Matthew Flitton filed a Twitter post typical of many Utah County residents complaining about longer commutes on FrontRunner than on former express buses. "You guys almost doubled my commute, 60 minutes to 110," he wrote. "I bought my house for proximity to bus and you took it away. ... I’m driving now."

Carpenter said while FrontRunner now makes many former express bus riders transfer, increasing their commute times, the train can carry far more passengers than buses. "We believe we will carry many more people between counties on FrontRunner than we ever have been able to do with express buses, and it is also an investment for the future."

Some FrontRunner North riders complained that service every 30 minutes is now limited to peak hours, and even some peak-hour trains disappeared. D. Young posted on Twitter: "Would’ve enjoyed riding the train today but you removed the morning route that would get me to work on time," the northbound train from Clearfield at 6:01 a.m.

And some complained about cuts in TRAX to help afford other service. That includes starting TRAX an hour later on Saturdays (the first blue-line train departs Sandy Civic Center at 6:36 a.m.), and ending Sunday service 90 minutes to two hours earlier (the last train now leaves Salt Lake City Central Station at 8:12 p.m.).

"I spent $50 in the taxi because no TRAX at 9 p.m." on Sunday, Daniel Lopez Garcia posted on Twitter. He said he was aware that ending times were earlier and he arrived on time, but he and others were left waiting for a train that never came.

Still, amid the glitches, several people expressed glee at the new FrontRunner. For example, Katie Farr Harmer tweeted, "Dear UTA, the FrontRunner is awesome. Makes my commute 100 [times] easier."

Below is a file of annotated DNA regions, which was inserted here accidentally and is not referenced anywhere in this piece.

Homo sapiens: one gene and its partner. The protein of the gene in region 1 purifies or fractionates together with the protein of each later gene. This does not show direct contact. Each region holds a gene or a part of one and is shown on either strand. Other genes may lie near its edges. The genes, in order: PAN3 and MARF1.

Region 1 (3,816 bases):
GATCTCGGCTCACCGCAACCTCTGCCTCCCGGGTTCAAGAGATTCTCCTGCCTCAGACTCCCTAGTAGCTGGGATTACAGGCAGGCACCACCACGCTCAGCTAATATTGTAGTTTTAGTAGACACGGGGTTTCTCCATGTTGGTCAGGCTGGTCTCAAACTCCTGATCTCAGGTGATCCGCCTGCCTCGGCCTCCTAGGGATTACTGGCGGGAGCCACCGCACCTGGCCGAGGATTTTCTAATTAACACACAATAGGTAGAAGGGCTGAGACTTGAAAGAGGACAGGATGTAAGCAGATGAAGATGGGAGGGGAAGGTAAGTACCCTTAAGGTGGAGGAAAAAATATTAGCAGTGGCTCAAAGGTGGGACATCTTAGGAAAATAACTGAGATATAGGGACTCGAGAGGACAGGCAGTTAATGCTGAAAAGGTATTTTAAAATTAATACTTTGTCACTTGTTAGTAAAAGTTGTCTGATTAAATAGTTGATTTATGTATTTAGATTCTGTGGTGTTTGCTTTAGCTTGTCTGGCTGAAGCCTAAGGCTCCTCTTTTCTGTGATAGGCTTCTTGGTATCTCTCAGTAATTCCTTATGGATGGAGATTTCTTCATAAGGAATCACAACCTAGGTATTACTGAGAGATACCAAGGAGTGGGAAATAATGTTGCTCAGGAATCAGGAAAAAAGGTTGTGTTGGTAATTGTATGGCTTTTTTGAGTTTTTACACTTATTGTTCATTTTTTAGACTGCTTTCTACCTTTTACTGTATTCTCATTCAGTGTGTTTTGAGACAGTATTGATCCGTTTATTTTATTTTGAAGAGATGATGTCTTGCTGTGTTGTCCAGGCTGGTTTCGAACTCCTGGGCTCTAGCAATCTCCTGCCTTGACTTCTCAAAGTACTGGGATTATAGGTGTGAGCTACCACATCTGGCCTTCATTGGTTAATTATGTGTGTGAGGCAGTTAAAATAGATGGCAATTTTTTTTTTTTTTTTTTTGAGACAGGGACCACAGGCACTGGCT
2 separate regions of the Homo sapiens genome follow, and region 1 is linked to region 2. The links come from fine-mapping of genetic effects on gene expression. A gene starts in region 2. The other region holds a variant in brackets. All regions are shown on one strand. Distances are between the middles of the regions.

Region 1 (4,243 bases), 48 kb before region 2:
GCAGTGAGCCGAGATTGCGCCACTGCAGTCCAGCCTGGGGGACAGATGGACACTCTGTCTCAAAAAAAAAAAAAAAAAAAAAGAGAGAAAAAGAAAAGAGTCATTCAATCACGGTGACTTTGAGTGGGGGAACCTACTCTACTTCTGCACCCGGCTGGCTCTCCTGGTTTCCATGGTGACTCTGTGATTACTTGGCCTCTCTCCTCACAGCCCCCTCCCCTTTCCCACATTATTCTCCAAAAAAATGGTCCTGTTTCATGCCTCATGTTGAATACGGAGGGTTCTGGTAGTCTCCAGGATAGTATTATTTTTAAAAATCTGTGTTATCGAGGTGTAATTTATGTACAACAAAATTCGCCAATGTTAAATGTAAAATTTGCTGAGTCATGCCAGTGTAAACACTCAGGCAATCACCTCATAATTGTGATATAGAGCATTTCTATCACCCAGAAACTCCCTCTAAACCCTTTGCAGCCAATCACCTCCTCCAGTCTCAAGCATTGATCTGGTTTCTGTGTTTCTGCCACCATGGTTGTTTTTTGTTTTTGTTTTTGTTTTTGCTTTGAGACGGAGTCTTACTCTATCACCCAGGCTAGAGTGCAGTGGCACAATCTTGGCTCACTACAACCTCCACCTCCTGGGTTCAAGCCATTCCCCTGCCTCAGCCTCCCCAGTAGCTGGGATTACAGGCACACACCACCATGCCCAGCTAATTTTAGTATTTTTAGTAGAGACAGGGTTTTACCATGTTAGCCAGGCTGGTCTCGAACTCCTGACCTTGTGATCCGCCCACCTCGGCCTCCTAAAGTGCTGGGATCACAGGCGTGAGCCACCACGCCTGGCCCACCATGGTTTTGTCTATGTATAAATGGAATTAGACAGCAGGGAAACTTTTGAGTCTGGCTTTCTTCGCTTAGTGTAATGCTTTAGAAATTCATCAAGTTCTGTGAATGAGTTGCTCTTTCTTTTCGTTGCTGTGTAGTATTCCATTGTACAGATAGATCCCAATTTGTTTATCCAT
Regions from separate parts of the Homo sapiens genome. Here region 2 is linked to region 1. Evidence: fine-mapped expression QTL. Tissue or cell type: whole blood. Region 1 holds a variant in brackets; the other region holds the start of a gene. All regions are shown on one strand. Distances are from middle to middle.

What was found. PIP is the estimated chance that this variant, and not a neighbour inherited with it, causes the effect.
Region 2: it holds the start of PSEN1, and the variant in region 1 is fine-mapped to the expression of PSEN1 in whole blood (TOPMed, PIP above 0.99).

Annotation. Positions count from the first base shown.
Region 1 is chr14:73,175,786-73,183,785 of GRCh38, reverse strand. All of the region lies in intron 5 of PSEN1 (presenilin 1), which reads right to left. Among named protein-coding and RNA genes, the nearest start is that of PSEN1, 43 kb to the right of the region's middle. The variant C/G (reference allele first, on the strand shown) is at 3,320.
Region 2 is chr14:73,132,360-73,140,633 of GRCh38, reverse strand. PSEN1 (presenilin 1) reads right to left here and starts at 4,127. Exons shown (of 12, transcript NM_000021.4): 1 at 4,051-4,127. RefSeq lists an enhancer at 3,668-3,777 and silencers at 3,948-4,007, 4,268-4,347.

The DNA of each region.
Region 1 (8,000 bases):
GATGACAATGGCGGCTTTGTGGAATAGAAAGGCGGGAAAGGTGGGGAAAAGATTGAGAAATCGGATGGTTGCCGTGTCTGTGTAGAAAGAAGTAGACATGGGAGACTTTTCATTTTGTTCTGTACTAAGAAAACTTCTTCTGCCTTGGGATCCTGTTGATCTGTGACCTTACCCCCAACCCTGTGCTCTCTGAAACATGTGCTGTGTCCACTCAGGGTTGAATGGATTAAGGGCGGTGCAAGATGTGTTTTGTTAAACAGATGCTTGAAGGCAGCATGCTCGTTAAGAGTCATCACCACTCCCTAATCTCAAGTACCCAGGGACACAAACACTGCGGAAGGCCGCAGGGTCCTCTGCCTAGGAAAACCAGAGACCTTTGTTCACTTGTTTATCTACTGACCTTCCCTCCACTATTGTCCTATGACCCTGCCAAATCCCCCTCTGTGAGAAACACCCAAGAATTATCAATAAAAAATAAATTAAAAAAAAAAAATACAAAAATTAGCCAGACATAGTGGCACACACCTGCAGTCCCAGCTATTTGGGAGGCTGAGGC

Carpenter said "very preliminary" estimates show 6,700 people rode FrontRunner South on Monday, about matching the 6,800 a day that UTA has estimated would ride it daily at opening. He said the figures could be revised upward as data is examined.

Copyright 2014 The Salt Lake Tribune. All rights reserved. This material may not be published, broadcast, rewritten or redistributed.

Top Reader Comments Read All Comments Post a Comment
Click here to read all comments   Click here to post a comment

About Reader Comments

Reader comments on sltrib.com are the opinions of the writer, not The Salt Lake Tribune. We will delete comments containing obscenities, personal attacks and inappropriate or offensive remarks. Flagrant or repeat violators will be banned. If you see an objectionable comment, please alert us by clicking the arrow on the upper right side of the comment and selecting "Flag comment as inappropriate". If you've recently registered with Disqus or aren't seeing your comments immediately, you may need to verify your email address. To do so, visit disqus.com/account.
See more about comments here.
Staying Connected
Contests and Promotions
  • Search Obituaries
  • Place an Obituary

  • Search Cars
  • Search Homes
  • Search Jobs
  • Search Marketplace
  • Search Legal Notices

  • Other Services
  • Advertise With Us
  • Subscribe to the Newspaper
  • Access your e-Edition
  • Frequently Asked Questions
  • Contact a newsroom staff member
  • Access the Trib Archives
  • Privacy Policy
  • Missing your paper? Need to place your paper on vacation hold? For this and any other subscription related needs, click here or call 801.204.6100.